Photosynthesis is how plants convert energy from the ball of fire in the sky into useful plant-growing energy. The USA’s Department of Energy is actually looking into how photosynthesis can be used to power our homes and even turn homes into miniature power stations using the power of nature.
According to Nocera, his new system can work at ambient temperatures and pressures, without corrosion in a simple glass of water, even polluted water. “If you need pure water for energy storage, they’ll drink it,” Nocera said. “Use puddle water instead.” In fact, Nocera has been running his prototype on untreated water from the Charles River in Boston. And it’s cheap, not $12,000 per kilowatt like commercial electrolyzers that do the same thing. “That’s not going to help the energy situation for the U.S. or poor people of the world.”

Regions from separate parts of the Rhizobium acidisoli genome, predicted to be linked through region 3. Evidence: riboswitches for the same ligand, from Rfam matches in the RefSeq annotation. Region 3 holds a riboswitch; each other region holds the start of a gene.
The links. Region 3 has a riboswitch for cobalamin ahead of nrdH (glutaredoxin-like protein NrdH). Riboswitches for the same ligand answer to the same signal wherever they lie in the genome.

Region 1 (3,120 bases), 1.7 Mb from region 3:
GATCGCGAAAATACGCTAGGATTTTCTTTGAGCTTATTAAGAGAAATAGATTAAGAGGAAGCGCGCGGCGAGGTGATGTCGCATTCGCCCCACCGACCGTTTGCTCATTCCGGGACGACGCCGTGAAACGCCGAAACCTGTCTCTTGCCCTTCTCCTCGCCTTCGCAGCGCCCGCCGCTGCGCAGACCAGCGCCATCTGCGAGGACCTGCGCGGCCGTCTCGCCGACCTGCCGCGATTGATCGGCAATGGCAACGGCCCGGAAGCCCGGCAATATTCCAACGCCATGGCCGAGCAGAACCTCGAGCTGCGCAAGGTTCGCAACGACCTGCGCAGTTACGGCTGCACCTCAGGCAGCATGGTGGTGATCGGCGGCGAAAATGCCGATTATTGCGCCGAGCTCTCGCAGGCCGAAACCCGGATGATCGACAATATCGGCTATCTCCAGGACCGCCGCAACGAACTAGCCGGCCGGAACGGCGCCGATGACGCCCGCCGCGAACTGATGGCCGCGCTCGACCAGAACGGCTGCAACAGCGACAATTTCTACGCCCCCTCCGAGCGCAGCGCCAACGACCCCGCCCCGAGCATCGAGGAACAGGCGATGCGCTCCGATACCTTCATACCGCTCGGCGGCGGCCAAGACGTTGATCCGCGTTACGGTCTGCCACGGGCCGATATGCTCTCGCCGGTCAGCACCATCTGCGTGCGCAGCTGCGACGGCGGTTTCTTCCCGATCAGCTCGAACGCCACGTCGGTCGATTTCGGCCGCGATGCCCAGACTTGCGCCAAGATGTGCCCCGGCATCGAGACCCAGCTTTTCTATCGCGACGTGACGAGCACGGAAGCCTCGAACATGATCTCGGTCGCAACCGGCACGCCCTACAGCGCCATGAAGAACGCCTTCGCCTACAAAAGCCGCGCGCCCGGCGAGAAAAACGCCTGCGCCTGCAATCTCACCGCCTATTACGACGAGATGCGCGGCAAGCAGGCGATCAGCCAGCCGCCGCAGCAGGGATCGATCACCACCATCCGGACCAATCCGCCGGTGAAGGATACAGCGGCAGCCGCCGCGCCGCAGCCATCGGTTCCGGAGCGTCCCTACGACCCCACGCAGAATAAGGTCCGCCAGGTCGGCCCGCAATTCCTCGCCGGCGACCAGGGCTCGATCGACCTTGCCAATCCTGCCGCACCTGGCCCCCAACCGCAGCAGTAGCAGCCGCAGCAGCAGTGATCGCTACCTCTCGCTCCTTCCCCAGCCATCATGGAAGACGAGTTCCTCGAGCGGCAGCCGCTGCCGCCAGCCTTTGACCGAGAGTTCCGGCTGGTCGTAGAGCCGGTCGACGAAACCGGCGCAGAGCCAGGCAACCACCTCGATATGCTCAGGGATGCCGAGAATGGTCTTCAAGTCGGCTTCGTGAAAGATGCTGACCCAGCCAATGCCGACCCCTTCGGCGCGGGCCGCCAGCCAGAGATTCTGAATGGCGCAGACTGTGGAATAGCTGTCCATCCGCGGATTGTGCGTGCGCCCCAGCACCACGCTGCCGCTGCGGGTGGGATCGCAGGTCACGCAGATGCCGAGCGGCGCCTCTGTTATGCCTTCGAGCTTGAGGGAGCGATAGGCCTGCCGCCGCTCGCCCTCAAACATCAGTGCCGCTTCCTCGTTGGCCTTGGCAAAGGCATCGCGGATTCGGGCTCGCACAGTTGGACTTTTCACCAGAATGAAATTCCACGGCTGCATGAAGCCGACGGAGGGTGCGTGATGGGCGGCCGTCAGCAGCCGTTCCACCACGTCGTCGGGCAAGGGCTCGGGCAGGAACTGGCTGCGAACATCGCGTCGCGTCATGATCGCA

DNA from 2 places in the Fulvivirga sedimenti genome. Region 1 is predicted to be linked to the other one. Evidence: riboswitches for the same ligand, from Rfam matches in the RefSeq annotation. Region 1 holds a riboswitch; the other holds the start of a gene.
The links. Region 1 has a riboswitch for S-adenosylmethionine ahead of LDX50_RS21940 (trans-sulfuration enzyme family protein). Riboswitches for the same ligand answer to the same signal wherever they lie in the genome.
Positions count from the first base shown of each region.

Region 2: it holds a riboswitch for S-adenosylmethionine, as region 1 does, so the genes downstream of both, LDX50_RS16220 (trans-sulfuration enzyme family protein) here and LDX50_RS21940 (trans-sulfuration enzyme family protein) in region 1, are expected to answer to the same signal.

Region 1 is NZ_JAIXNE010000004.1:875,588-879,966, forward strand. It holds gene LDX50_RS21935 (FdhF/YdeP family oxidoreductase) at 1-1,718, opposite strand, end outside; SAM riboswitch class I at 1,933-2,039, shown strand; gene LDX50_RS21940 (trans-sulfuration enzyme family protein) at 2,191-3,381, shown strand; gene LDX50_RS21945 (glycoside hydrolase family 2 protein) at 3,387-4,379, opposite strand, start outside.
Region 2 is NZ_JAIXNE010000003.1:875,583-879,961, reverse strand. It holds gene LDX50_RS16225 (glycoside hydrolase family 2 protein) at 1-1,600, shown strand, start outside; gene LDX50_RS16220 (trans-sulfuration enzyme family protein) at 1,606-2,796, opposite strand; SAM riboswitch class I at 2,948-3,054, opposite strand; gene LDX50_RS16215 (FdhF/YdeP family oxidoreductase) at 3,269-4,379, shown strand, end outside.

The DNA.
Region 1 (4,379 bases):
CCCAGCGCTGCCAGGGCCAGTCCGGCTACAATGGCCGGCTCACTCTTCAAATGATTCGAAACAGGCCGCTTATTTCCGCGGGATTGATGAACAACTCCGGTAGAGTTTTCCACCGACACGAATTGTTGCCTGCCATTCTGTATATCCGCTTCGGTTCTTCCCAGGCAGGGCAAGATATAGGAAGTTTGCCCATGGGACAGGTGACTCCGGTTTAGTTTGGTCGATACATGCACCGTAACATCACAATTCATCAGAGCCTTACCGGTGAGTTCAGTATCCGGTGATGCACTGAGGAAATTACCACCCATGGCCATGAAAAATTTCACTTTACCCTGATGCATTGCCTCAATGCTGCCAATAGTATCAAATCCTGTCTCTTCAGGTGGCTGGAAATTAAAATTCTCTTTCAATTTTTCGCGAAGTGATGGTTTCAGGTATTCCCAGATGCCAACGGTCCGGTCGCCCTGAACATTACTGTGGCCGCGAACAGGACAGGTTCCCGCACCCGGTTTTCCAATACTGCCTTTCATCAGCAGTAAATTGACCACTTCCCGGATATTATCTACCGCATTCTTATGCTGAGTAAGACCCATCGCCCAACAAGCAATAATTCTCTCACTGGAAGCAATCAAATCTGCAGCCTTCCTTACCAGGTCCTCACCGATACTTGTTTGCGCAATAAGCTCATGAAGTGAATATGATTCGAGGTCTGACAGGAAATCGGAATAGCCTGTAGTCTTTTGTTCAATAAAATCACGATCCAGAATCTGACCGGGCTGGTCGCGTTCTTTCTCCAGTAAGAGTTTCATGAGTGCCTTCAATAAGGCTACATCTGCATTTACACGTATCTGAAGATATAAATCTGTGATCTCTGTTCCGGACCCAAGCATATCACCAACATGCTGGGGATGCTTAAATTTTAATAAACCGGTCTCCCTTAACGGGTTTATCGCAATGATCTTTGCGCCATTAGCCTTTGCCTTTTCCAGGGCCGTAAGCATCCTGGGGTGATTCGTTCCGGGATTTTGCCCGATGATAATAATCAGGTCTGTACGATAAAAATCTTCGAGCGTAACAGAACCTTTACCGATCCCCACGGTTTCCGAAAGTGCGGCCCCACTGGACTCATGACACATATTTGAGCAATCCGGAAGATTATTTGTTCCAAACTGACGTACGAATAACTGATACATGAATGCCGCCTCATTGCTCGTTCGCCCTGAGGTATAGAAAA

Using the electricity generated by a photovoltaic array five meters by six meters, Nocera claims he can split enough water in less than four hours “to store enough energy for the average American home” for a day, a little more than 30 kilowatt-hours. “We need to stop making big energy systems one a time to service lots of people. We need to do it the old American way of making one small one and then manufacturing that system to give it to the masses.”
One thought on “Powering Tomorrow With Ancient Plant Technology”
Comments are closed.